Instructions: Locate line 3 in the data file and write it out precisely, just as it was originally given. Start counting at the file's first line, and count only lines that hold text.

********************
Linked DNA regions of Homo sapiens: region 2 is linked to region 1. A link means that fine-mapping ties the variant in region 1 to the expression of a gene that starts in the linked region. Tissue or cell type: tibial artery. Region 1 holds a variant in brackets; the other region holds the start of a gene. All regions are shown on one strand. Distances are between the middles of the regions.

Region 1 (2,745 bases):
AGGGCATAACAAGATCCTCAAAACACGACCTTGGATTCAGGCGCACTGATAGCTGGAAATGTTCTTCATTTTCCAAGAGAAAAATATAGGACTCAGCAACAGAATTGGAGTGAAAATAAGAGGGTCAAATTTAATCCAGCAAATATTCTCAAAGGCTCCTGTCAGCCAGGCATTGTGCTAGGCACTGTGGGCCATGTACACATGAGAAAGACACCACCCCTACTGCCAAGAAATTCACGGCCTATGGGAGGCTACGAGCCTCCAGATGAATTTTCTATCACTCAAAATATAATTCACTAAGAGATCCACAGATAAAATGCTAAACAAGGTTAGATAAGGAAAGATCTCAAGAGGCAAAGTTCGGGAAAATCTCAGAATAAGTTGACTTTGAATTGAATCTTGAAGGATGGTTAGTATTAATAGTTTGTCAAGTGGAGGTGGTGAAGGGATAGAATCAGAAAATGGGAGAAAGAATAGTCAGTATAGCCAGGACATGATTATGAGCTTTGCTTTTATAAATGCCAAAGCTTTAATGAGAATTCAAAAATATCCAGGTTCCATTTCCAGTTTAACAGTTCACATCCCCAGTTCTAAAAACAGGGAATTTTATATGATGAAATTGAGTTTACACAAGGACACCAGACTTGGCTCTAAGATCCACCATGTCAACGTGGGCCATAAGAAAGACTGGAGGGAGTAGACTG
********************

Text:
AGGGCATAACAAGATCCTCAAAACACGACCTTGGATTCAGGCGCACTGATAGCTGGAAATGTTCTTCATTTTCCAAGAGAAAAATATAGGACTCAGCAACAGAATTGGAGTGAAAATAAGAGGGTCAAATTTAATCCAGCAAATATTCTCAAAGGCTCCTGTCAGCCAGGCATTGTGCTAGGCACTGTGGGCCATGTACACATGAGAAAGACACCACCCCTACTGCCAAGAAATTCACGGCCTATGGGAGGCTACGAGCCTCCAGATGAATTTTCTATCACTCAAAATATAATTCACTAAGAGATCCACAGATAAAATGCTAAACAAGGTTAGATAAGGAAAGATCTCAAGAGGCAAAGTTCGGGAAAATCTCAGAATAAGTTGACTTTGAATTGAATCTTGAAGGATGGTTAGTATTAATAGTTTGTCAAGTGGAGGTGGTGAAGGGATAGAATCAGAAAATGGGAGAAAGAATAGTCAGTATAGCCAGGACATGATTATGAGCTTTGCTTTTATAAATGCCAAAGCTTTAATGAGAATTCAAAAATATCCAGGTTCCATTTCCAGTTTAACAGTTCACATCCCCAGTTCTAAAAACAGGGAATTTTATATGATGAAATTGAGTTTACACAAGGACACCAGACTTGGCTCTAAGATCCACCATGTCAACGTGGGCCATAAGAAAGACTGGAGGGAGTAGACTG